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Exhibit 1: Letter of George Fernandes to Indira Gandhi

New Delhi

JULY 27, 1975.

I note that I have been particularly singled out for a lot of publicity ever since you assumed the role of a Dictator.

First, the railway strike of May, 1974 is still haunting you. You see in it the grand design of reactionaries to overthrow you.

You know that the railway strike was for the legitimate demands of railwaymen. You know that your own CPI and AITUC who are sworn to defend you and your dictatorship to the last drop of the people's blood were active participants in the strike. When you still keep raking up the railway strike issue and indulge in your perverted and false propaganda after shutting us out from replying your wild accusations, you are also doing great disservice to CPI Chairman S. A. Dange who hailed the May 1974 strike as a great struggle of the working people and compared you to the medieval period rulers of Europe, to CPI M. P. Parvati Krishnan who spent a week in prison and to the thousands of your big and small puppets in the C.P.I.

And, when the International Transport Workers' Federation (ITF) to which your own Congress scab-unions are affiliated decided to send a fact-finding mission to India, your government, in true fascist style, refused permission to the ITF Mission to enter the country. So, please stop lying on the railway strike.

Second, you have charged that I received large foreign funds during the railway strike in May-June, 1974.

That is the damnedest lie you must have uttered in your whole life of lies. If this were the case, why the hell did you wait for one whole year to make this charge? Produce the evidence, put me on trial, and get me shot if what you say is true. All dictators are congenital liars, but you, Madam, excel them all. Third, your publicists including the Russian patriots in India have written that I have received dollars from Japanese institutions and American institutions. You have cited two drafts, one for 68 thousand dollars and the other for 17 thousand dollars cleared by the Bank of Tokyo in June, 1975. You jolly well know that these two drafts were presented to the All India Railwaymen's Federation by two Unions of Japanese railwaymen at the fiftieth annual conference of the Federation in Jodhpur on May 27, 1975. The Japanese Railwaymen's Union (KOKURO) presented the check for 68 thousand dollars and the Japanese Locomotive Engineers' Union (DORO) presented the check for 17 thousand dollars. This money was the contribution of individual Japanese railwaymen to their Indian colleagues and, though was earlier meant to provide relief to the railwaymen thrown out of employment by you in May, 1974, was actually presented by them for trade union education activities of Indian railwaymen. Six leaders of these two Japanese railwaymen's unions, all militant trade unionists and socialists attended the AIRF Conference as fraternal delegates along with a three-man delegation from the railwaymen's Union of Turkey. How dare you accuse the Japanese railwaymen of being American stooges? And what perversity of mind you and your propagandists display when you charge me with receiving foreign money? Every paisa of the gift received by the AIRF has been deposited in the bank and is lying there. Madam dictator, can you not show even a semblance of respect for truth and decency, even assuming that in your desperate quest for power, you have to indulge in the most calumnous campaign against me.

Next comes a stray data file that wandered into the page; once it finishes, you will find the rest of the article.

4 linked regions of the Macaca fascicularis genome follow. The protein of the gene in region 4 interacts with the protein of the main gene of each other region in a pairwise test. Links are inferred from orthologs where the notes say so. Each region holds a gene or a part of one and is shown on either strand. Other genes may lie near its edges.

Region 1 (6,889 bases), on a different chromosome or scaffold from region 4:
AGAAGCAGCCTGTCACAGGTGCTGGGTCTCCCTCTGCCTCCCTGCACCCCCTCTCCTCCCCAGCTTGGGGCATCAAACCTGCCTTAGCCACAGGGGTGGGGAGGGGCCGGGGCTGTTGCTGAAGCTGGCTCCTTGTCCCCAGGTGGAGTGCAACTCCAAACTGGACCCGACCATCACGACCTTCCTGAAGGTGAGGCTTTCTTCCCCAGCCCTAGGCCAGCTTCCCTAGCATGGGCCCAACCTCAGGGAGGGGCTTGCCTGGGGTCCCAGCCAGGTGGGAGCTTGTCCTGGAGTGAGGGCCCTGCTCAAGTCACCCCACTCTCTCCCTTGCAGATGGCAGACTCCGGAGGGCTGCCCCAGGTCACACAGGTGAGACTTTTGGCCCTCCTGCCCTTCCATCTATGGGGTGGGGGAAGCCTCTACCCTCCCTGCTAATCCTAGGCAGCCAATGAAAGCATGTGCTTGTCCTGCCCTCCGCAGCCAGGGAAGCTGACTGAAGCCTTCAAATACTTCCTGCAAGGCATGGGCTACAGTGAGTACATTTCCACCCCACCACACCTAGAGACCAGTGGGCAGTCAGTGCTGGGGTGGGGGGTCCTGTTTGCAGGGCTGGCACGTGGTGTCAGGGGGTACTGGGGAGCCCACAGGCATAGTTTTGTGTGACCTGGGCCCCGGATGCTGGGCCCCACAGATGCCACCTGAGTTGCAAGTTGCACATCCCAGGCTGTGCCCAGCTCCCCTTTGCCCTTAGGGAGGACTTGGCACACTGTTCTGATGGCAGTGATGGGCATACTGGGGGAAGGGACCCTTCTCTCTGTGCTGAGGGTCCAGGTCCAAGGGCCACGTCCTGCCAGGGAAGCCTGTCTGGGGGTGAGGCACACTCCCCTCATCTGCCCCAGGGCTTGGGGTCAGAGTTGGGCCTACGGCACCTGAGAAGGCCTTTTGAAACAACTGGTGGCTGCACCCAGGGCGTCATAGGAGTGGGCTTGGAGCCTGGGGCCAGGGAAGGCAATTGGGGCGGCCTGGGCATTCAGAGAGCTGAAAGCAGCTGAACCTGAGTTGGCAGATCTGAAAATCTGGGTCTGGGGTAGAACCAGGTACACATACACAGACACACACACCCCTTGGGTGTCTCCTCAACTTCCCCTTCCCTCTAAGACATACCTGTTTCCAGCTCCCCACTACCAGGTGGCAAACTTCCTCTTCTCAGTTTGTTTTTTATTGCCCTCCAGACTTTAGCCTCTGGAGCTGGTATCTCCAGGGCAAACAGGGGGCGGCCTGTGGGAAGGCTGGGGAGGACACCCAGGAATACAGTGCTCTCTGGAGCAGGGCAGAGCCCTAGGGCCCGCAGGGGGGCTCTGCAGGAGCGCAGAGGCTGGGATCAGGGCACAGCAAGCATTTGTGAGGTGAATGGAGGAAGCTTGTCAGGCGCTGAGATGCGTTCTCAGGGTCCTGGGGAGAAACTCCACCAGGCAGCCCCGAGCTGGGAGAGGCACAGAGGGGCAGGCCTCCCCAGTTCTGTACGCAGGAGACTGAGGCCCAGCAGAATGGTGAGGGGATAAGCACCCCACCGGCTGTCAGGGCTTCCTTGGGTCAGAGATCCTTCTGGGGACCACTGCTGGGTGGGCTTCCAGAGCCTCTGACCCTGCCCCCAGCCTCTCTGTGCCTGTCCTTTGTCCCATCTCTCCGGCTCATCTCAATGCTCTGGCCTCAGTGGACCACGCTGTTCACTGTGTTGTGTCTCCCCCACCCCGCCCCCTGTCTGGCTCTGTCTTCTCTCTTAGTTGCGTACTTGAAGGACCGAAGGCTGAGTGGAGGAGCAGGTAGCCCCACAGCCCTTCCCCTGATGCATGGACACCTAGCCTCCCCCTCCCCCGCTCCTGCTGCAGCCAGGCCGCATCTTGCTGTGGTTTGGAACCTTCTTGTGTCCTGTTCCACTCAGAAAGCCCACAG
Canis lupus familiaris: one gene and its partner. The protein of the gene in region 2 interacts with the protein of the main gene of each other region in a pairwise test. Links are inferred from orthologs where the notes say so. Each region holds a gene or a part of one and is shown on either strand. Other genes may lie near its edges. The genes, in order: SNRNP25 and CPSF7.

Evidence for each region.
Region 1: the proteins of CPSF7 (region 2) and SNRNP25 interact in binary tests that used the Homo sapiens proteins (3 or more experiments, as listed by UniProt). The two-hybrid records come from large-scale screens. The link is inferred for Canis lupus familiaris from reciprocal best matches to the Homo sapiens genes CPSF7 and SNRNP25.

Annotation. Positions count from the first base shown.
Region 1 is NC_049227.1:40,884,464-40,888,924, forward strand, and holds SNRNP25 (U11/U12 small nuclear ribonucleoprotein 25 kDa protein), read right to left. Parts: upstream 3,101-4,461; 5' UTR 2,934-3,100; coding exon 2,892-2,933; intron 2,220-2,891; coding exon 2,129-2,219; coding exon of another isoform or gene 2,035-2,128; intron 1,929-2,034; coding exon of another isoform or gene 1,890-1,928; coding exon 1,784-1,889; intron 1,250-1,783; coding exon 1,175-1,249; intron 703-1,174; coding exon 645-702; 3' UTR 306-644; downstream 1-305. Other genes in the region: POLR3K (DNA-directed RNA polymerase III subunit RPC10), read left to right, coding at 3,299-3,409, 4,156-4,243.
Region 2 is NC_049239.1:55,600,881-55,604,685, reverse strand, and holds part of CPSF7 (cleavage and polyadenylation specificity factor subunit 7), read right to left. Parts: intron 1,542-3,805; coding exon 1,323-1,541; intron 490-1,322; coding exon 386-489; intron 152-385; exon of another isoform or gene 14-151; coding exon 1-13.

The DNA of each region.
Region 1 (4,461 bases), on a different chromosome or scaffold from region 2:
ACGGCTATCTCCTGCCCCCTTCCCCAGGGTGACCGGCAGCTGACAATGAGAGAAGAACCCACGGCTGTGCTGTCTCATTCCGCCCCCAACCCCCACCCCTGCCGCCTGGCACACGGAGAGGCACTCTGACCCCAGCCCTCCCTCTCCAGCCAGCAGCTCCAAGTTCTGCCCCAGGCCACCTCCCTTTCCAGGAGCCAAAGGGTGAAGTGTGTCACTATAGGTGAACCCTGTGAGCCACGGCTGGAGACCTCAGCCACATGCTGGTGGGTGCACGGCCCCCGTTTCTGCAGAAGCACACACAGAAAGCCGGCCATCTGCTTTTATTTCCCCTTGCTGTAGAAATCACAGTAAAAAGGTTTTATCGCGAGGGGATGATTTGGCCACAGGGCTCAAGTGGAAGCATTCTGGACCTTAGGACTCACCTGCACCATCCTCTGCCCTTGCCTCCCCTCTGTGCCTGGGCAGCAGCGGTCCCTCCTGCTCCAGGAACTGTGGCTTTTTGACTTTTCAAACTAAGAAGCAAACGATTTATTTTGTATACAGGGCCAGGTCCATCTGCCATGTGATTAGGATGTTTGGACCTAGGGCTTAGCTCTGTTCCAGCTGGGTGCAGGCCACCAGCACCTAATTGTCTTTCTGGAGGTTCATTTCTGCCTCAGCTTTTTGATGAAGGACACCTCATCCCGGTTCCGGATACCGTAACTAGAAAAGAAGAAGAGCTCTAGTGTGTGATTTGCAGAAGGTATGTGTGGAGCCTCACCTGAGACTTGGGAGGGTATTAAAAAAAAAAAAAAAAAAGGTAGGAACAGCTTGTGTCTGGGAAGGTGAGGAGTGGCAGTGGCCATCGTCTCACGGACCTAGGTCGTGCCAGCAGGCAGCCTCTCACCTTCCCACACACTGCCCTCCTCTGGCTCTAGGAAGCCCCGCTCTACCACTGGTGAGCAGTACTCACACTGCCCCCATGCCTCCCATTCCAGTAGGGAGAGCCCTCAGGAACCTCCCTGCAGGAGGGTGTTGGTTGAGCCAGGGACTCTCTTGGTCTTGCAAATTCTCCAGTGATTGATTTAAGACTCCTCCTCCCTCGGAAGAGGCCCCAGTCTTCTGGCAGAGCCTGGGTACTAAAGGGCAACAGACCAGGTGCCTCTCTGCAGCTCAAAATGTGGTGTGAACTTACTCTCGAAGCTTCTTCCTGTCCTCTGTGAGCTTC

Fourth, I am supposed to have written to Chairman Mao of the Republic of China complaining about the suppression of the railway workers' strike by you in May last year.

Before dealing with Mao, let us have the facts straight. Are you suggesting that you did not suppress the railwaymen's struggle by using repressive measures unheard of in the recent history of our country which made even President V. V. Giri get disgusted with you and which were condemned by the working people all over the world including the WFTU of which your patrons, the Russians, are the godfathers.

And, Madam Dictator, will you please publish the text of my letter to Mao and provide further evidence of your perverted mind in dealing with your political opponents.

In December, 1974, there was a news report in the Indian press date-lined Hong Kong that the Chinese railwaymen were on strike to press their demands and that the army had refused to break the strike. The All India Railwaymen's Federation staged a demonstration before the Chinese Embassy to condemn the reported efforts of the Chinese government to break the strike by using the army and to extend moral support to the Chinese railway workers. I led this demonstration. A memorandum addressed to Chairman Mao was sought to be handled over to the Chinese Embassy officials, but the Embassy had closed its gates on us. On the advice of your police, which was guarding the Embassy gates, the memorandum enclosed in an envelope was thrown into the Embassy compound. The memorandum extended support to the Chinese railway workers, called upon Chairman Mao not to suppress the workers, and urged that the railway workers' demands should be met. And in that context, the memorandum referred to your suppression of the strike of Indian railwaymen.